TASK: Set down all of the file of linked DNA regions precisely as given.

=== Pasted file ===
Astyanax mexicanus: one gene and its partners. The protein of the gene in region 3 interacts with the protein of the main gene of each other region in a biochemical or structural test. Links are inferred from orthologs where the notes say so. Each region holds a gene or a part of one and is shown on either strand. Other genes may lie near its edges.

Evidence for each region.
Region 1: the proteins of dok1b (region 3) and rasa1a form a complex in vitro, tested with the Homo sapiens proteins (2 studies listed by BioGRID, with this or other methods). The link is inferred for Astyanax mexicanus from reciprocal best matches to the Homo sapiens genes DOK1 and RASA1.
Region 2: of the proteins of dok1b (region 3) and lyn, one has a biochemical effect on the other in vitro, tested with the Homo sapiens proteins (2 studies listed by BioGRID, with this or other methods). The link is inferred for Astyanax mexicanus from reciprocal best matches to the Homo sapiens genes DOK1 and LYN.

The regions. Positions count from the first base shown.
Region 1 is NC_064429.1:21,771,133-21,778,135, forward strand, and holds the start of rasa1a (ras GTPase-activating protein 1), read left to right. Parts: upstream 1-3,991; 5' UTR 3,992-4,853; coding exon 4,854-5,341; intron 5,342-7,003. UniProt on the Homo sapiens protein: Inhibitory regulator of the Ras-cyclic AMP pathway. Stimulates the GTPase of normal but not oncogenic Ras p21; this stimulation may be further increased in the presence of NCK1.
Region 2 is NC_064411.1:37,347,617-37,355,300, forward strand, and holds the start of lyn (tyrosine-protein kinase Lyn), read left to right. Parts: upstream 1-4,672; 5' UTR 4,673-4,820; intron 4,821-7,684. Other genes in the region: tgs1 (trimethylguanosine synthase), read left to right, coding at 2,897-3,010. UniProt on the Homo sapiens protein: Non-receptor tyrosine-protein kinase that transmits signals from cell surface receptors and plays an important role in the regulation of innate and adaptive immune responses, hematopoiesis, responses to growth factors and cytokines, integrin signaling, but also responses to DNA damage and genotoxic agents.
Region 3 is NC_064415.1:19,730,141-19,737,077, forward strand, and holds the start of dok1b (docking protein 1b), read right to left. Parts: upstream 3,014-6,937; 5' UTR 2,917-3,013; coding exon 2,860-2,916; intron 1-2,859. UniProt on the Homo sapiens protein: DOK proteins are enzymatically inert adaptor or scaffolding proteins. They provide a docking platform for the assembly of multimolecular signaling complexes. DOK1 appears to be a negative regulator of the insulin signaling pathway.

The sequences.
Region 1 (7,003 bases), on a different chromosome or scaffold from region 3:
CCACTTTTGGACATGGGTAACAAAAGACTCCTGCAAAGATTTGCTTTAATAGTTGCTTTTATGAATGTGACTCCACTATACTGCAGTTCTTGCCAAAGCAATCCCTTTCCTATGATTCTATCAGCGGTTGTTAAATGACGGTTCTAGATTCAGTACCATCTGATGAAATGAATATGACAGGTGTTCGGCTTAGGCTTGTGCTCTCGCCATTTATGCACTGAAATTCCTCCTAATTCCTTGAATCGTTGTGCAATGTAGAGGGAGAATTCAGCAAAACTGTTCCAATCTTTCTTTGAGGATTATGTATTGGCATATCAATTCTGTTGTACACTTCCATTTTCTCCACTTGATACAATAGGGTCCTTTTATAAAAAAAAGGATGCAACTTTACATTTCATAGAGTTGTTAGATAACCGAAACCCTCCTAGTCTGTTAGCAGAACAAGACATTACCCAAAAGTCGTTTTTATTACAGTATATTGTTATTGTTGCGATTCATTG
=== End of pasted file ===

Astyanax mexicanus: one gene and its partners. The protein of the gene in region 3 interacts with the protein of the main gene of each other region in a biochemical or structural test. Links are inferred from orthologs where the notes say so. Each region holds a gene or a part of one and is shown on either strand. Other genes may lie near its edges.

Evidence for each region.
Region 1: the proteins of dok1b (region 3) and rasa1a form a complex in vitro, tested with the Homo sapiens proteins (2 studies listed by BioGRID, with this or other methods). The link is inferred for Astyanax mexicanus from reciprocal best matches to the Homo sapiens genes DOK1 and RASA1.
Region 2: of the proteins of dok1b (region 3) and lyn, one has a biochemical effect on the other in vitro, tested with the Homo sapiens proteins (2 studies listed by BioGRID, with this or other methods). The link is inferred for Astyanax mexicanus from reciprocal best matches to the Homo sapiens genes DOK1 and LYN.

The regions. Positions count from the first base shown.
Region 1 is NC_064429.1:21,771,133-21,778,135, forward strand, and holds the start of rasa1a (ras GTPase-activating protein 1), read left to right. Parts: upstream 1-3,991; 5' UTR 3,992-4,853; coding exon 4,854-5,341; intron 5,342-7,003. UniProt on the Homo sapiens protein: Inhibitory regulator of the Ras-cyclic AMP pathway. Stimulates the GTPase of normal but not oncogenic Ras p21; this stimulation may be further increased in the presence of NCK1.
Region 2 is NC_064411.1:37,347,617-37,355,300, forward strand, and holds the start of lyn (tyrosine-protein kinase Lyn), read left to right. Parts: upstream 1-4,672; 5' UTR 4,673-4,820; intron 4,821-7,684. Other genes in the region: tgs1 (trimethylguanosine synthase), read left to right, coding at 2,897-3,010. UniProt on the Homo sapiens protein: Non-receptor tyrosine-protein kinase that transmits signals from cell surface receptors and plays an important role in the regulation of innate and adaptive immune responses, hematopoiesis, responses to growth factors and cytokines, integrin signaling, but also responses to DNA damage and genotoxic agents.
Region 3 is NC_064415.1:19,730,141-19,737,077, forward strand, and holds the start of dok1b (docking protein 1b), read right to left. Parts: upstream 3,014-6,937; 5' UTR 2,917-3,013; coding exon 2,860-2,916; intron 1-2,859. UniProt on the Homo sapiens protein: DOK proteins are enzymatically inert adaptor or scaffolding proteins. They provide a docking platform for the assembly of multimolecular signaling complexes. DOK1 appears to be a negative regulator of the insulin signaling pathway.

The sequences.
Region 1 (7,003 bases), on a different chromosome or scaffold from region 3:
CCACTTTTGGACATGGGTAACAAAAGACTCCTGCAAAGATTTGCTTTAATAGTTGCTTTTATGAATGTGACTCCACTATACTGCAGTTCTTGCCAAAGCAATCCCTTTCCTATGATTCTATCAGCGGTTGTTAAATGACGGTTCTAGATTCAGTACCATCTGATGAAATGAATATGACAGGTGTTCGGCTTAGGCTTGTGCTCTCGCCATTTATGCACTGAAATTCCTCCTAATTCCTTGAATCGTTGTGCAATGTAGAGGGAGAATTCAGCAAAACTGTTCCAATCTTTCTTTGAGGATTATGTATTGGCATATCAATTCTGTTGTACACTTCCATTTTCTCCACTTGATACAATAGGGTCCTTTTATAAAAAAAAGGATGCAACTTTACATTTCATAGAGTTGTTAGATAACCGAAACCCTCCTAGTCTGTTAGCAGAACAAGACATTACCCAAAAGTCGTTTTTATTACAGTATATTGTTATTGTTGCGATTCATTG